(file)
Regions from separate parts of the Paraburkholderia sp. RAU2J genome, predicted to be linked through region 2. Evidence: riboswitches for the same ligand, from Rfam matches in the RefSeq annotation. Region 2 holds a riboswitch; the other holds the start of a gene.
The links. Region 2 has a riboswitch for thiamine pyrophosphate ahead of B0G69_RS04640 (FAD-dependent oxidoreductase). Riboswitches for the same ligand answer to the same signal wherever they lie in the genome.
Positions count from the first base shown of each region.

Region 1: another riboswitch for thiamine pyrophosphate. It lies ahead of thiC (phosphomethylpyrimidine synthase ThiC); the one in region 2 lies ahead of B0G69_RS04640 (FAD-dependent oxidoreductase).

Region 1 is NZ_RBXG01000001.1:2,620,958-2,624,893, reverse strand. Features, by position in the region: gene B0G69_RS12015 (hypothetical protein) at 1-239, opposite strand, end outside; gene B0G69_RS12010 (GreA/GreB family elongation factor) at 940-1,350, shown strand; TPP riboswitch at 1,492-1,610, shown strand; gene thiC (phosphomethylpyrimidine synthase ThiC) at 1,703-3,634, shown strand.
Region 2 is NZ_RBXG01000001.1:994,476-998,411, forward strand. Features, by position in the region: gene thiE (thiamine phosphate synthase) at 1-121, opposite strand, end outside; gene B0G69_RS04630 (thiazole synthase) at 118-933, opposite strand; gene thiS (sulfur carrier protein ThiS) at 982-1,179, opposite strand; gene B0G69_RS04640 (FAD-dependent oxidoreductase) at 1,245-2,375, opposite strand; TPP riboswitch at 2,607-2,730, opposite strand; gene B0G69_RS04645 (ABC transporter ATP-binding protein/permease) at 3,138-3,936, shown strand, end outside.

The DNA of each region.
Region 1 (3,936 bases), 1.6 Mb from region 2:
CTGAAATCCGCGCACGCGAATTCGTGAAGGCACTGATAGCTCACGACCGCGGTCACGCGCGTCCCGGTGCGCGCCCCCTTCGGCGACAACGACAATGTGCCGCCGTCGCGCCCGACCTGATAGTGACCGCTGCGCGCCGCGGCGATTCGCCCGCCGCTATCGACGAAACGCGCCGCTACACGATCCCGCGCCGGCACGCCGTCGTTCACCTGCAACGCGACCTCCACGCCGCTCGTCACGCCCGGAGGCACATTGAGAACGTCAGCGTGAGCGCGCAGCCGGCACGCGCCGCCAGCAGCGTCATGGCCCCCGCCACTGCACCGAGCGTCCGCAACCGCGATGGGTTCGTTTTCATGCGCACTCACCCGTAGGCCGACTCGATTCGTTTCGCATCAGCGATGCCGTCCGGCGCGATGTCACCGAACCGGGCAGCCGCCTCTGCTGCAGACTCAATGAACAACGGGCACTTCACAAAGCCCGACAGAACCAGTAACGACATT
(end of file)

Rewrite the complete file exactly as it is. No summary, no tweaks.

Regions from separate parts of the Paraburkholderia sp. RAU2J genome, predicted to be linked through region 2. Evidence: riboswitches for the same ligand, from Rfam matches in the RefSeq annotation. Region 2 holds a riboswitch; the other holds the start of a gene.
The links. Region 2 has a riboswitch for thiamine pyrophosphate ahead of B0G69_RS04640 (FAD-dependent oxidoreductase). Riboswitches for the same ligand answer to the same signal wherever they lie in the genome.
Positions count from the first base shown of each region.

Region 1: another riboswitch for thiamine pyrophosphate. It lies ahead of thiC (phosphomethylpyrimidine synthase ThiC); the one in region 2 lies ahead of B0G69_RS04640 (FAD-dependent oxidoreductase).

Region 1 is NZ_RBXG01000001.1:2,620,958-2,624,893, reverse strand. Features, by position in the region: gene B0G69_RS12015 (hypothetical protein) at 1-239, opposite strand, end outside; gene B0G69_RS12010 (GreA/GreB family elongation factor) at 940-1,350, shown strand; TPP riboswitch at 1,492-1,610, shown strand; gene thiC (phosphomethylpyrimidine synthase ThiC) at 1,703-3,634, shown strand.
Region 2 is NZ_RBXG01000001.1:994,476-998,411, forward strand. Features, by position in the region: gene thiE (thiamine phosphate synthase) at 1-121, opposite strand, end outside; gene B0G69_RS04630 (thiazole synthase) at 118-933, opposite strand; gene thiS (sulfur carrier protein ThiS) at 982-1,179, opposite strand; gene B0G69_RS04640 (FAD-dependent oxidoreductase) at 1,245-2,375, opposite strand; TPP riboswitch at 2,607-2,730, opposite strand; gene B0G69_RS04645 (ABC transporter ATP-binding protein/permease) at 3,138-3,936, shown strand, end outside.

The DNA of each region.
Region 1 (3,936 bases), 1.6 Mb from region 2:
CTGAAATCCGCGCACGCGAATTCGTGAAGGCACTGATAGCTCACGACCGCGGTCACGCGCGTCCCGGTGCGCGCCCCCTTCGGCGACAACGACAATGTGCCGCCGTCGCGCCCGACCTGATAGTGACCGCTGCGCGCCGCGGCGATTCGCCCGCCGCTATCGACGAAACGCGCCGCTACACGATCCCGCGCCGGCACGCCGTCGTTCACCTGCAACGCGACCTCCACGCCGCTCGTCACGCCCGGAGGCACATTGAGAACGTCAGCGTGAGCGCGCAGCCGGCACGCGCCGCCAGCAGCGTCATGGCCCCCGCCACTGCACCGAGCGTCCGCAACCGCGATGGGTTCGTTTTCATGCGCACTCACCCGTAGGCCGACTCGATTCGTTTCGCATCAGCGATGCCGTCCGGCGCGATGTCACCGAACCGGGCAGCCGCCTCTGCTGCAGACTCAATGAACAACGGGCACTTCACAAAGCCCGACAGAACCAGTAACGACATT